Spying Changes in Mars' South Polar Cap
This animated image shows Mars in motion over the last six years. Images from the Mars Orbiter Camera aboard the Mars Global Surveyor spacecraft have documented dramatic changes in the planet's south polar cap.
The south polar residual cap of Mars is composed of layered, frozen carbon dioxide. In 1999, the Mars Global Surveyor (MGS) Mars Orbiter Camera (MOC) showed that the carbon dioxide layers have been eroded to form a variety of circular pits, arcuate scarps (arc-shaped slopes), troughs, buttes, and mesas.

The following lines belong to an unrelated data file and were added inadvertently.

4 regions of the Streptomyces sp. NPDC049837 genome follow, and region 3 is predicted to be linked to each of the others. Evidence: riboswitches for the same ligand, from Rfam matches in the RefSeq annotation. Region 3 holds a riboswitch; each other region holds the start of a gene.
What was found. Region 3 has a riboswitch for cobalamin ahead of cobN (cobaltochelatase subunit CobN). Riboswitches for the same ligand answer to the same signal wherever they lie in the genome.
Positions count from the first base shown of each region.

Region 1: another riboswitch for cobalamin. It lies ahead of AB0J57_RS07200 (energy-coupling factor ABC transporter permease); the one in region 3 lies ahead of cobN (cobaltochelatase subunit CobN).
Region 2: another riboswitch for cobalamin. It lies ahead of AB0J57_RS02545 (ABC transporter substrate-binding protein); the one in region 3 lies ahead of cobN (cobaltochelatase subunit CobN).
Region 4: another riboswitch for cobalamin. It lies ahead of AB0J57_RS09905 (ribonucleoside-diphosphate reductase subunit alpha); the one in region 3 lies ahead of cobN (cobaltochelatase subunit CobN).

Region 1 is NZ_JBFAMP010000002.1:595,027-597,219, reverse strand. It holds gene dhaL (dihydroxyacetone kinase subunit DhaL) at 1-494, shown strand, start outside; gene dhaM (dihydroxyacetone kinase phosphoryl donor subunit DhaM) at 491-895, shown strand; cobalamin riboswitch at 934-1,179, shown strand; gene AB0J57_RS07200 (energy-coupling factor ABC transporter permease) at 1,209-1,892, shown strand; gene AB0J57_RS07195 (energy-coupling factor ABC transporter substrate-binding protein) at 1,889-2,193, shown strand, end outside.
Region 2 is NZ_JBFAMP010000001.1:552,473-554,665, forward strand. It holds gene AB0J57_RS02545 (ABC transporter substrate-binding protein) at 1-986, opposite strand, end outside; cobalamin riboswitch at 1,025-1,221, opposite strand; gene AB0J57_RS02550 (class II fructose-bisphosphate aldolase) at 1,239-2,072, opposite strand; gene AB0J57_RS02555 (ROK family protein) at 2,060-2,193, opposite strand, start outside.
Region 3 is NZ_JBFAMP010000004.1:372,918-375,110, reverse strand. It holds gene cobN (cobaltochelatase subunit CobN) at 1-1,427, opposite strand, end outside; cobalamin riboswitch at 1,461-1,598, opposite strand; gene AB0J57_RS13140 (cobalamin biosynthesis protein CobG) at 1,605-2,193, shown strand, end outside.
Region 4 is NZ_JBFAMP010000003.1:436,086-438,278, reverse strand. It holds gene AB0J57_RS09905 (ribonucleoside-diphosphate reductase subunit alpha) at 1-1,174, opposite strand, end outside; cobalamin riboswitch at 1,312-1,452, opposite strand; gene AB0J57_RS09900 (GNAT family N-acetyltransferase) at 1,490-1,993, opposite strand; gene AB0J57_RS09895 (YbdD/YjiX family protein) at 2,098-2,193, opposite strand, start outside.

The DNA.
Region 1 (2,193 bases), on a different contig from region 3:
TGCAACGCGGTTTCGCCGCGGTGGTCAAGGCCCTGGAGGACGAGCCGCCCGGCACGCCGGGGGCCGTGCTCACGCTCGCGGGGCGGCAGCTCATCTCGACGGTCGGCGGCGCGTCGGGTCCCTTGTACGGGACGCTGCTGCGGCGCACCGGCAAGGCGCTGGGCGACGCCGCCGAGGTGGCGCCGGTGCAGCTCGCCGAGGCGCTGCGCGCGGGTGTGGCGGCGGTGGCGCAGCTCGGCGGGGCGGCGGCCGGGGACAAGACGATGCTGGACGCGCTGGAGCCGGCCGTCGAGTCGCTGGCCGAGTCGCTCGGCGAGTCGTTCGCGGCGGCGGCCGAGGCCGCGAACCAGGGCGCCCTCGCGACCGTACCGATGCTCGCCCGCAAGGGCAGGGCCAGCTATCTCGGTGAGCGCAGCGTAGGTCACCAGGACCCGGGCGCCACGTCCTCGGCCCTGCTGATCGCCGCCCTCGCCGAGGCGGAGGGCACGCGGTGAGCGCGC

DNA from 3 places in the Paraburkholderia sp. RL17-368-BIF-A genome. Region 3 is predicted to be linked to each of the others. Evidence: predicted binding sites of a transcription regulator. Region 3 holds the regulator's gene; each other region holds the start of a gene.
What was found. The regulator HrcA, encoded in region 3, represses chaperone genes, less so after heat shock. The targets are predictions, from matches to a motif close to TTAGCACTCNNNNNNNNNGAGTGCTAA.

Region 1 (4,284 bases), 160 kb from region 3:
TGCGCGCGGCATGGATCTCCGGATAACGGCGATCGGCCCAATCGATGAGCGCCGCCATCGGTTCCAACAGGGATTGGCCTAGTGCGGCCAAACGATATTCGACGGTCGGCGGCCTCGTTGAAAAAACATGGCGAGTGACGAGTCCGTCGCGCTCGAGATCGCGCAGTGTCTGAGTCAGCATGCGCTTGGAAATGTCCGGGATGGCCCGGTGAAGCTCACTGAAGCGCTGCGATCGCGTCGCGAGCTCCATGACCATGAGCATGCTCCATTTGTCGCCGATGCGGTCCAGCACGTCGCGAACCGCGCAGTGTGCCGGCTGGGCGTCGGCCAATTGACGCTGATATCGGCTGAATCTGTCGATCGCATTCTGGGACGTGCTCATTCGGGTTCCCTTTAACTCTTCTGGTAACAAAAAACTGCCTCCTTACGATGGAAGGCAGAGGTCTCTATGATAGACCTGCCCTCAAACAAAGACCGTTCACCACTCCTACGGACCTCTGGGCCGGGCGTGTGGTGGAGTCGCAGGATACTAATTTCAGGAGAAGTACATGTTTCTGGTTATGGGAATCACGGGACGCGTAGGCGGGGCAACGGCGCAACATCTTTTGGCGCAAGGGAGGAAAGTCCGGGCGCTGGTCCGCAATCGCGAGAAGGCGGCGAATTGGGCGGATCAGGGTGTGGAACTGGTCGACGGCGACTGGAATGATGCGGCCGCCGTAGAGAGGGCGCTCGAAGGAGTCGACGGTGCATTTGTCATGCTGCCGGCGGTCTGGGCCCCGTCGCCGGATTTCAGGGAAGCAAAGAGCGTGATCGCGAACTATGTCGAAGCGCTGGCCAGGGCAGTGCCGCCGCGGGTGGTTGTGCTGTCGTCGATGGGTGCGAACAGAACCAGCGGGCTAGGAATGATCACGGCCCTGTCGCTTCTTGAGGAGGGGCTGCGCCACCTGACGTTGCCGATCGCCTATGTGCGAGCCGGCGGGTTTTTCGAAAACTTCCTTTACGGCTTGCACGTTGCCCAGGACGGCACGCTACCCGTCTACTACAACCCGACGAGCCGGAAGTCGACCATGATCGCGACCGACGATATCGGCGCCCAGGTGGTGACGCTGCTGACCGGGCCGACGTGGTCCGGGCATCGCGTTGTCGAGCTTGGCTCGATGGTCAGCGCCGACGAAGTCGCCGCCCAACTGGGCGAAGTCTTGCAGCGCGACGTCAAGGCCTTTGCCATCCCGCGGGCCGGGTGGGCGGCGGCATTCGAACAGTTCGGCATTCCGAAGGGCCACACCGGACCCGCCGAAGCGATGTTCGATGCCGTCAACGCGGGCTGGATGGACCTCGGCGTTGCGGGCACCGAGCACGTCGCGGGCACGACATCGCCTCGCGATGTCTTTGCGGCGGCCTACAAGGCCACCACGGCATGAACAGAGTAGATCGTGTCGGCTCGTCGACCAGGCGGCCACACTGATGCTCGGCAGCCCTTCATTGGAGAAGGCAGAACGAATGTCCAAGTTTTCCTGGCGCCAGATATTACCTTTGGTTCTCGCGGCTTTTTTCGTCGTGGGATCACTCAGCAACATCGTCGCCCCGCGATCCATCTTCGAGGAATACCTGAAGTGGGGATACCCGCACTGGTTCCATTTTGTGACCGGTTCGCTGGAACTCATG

In 2001, MOC images designed to provide repeated views of the areas imaged in 1999--with the hope of creating stereo (3-D) images, so that the height of scarps and depth of pits could be measured--showed that the scarps had retreated, pits enlarged, and buttes and mesas shrank. Only carbon dioxide is volatile enough in the martian environment to have caused such dramatic changes. The scarps were seen to retreat at an average rate of 3 meters (nearly 10 feet) per Mars year. Most of the scarp retreat occurs during the southern summer season; in some areas the scarps move as much as 8 meters (26 feet), in others, only 1 meter (3.3 feet) per Mars year.